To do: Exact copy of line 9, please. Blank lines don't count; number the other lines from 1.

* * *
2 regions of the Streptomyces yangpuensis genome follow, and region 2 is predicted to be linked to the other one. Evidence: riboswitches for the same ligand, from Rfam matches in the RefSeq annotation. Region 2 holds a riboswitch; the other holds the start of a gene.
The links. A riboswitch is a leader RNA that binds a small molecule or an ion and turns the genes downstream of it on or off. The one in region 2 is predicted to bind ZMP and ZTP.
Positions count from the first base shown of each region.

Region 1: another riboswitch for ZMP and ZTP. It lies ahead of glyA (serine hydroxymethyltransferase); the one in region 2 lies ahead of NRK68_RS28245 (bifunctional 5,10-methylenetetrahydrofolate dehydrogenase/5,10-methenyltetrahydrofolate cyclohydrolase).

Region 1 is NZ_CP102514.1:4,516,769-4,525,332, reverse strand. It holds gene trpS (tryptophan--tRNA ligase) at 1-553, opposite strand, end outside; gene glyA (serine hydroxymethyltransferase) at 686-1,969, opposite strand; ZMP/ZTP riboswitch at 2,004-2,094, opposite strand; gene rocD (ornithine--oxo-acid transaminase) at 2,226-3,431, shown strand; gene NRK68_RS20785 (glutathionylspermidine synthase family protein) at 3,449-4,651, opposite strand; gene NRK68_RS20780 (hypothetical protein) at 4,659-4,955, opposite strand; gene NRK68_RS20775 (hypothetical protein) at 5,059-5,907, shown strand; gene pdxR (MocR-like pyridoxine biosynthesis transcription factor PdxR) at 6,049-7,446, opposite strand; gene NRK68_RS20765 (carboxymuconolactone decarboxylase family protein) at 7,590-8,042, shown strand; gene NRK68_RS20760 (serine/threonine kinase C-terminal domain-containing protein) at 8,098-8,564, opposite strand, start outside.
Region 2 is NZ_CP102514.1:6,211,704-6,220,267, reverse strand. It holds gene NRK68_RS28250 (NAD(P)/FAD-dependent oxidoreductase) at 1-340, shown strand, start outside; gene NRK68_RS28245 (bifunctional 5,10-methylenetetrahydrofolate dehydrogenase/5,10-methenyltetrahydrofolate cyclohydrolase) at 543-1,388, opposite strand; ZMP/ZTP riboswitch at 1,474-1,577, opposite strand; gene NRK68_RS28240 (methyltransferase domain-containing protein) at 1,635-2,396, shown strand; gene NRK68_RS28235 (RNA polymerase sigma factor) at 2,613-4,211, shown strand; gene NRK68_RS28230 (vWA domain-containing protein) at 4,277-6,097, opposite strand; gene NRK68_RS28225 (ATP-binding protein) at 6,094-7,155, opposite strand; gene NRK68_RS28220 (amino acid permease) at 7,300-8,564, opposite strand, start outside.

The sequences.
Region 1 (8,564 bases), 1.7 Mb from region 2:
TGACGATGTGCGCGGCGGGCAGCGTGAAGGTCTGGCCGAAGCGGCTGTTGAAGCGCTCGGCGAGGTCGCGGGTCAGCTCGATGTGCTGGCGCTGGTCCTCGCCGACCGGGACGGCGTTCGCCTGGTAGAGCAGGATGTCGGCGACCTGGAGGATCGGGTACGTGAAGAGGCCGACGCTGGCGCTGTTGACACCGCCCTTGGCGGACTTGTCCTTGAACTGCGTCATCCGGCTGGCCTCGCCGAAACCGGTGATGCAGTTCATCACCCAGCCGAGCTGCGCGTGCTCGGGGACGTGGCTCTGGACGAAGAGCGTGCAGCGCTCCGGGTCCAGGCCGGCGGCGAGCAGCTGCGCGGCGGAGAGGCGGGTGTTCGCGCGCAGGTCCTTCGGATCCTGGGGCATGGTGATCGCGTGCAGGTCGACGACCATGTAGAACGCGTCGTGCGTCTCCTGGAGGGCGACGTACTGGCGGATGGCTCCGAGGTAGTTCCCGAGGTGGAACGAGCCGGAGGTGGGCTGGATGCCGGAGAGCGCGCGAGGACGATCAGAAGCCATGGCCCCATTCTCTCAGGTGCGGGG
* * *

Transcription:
TGACGATGTGCGCGGCGGGCAGCGTGAAGGTCTGGCCGAAGCGGCTGTTGAAGCGCTCGGCGAGGTCGCGGGTCAGCTCGATGTGCTGGCGCTGGTCCTCGCCGACCGGGACGGCGTTCGCCTGGTAGAGCAGGATGTCGGCGACCTGGAGGATCGGGTACGTGAAGAGGCCGACGCTGGCGCTGTTGACACCGCCCTTGGCGGACTTGTCCTTGAACTGCGTCATCCGGCTGGCCTCGCCGAAACCGGTGATGCAGTTCATCACCCAGCCGAGCTGCGCGTGCTCGGGGACGTGGCTCTGGACGAAGAGCGTGCAGCGCTCCGGGTCCAGGCCGGCGGCGAGCAGCTGCGCGGCGGAGAGGCGGGTGTTCGCGCGCAGGTCCTTCGGATCCTGGGGCATGGTGATCGCGTGCAGGTCGACGACCATGTAGAACGCGTCGTGCGTCTCCTGGAGGGCGACGTACTGGCGGATGGCTCCGAGGTAGTTCCCGAGGTGGAACGAGCCGGAGGTGGGCTGGATGCCGGAGAGCGCGCGAGGACGATCAGAAGCCATGGCCCCATTCTCTCAGGTGCGGGG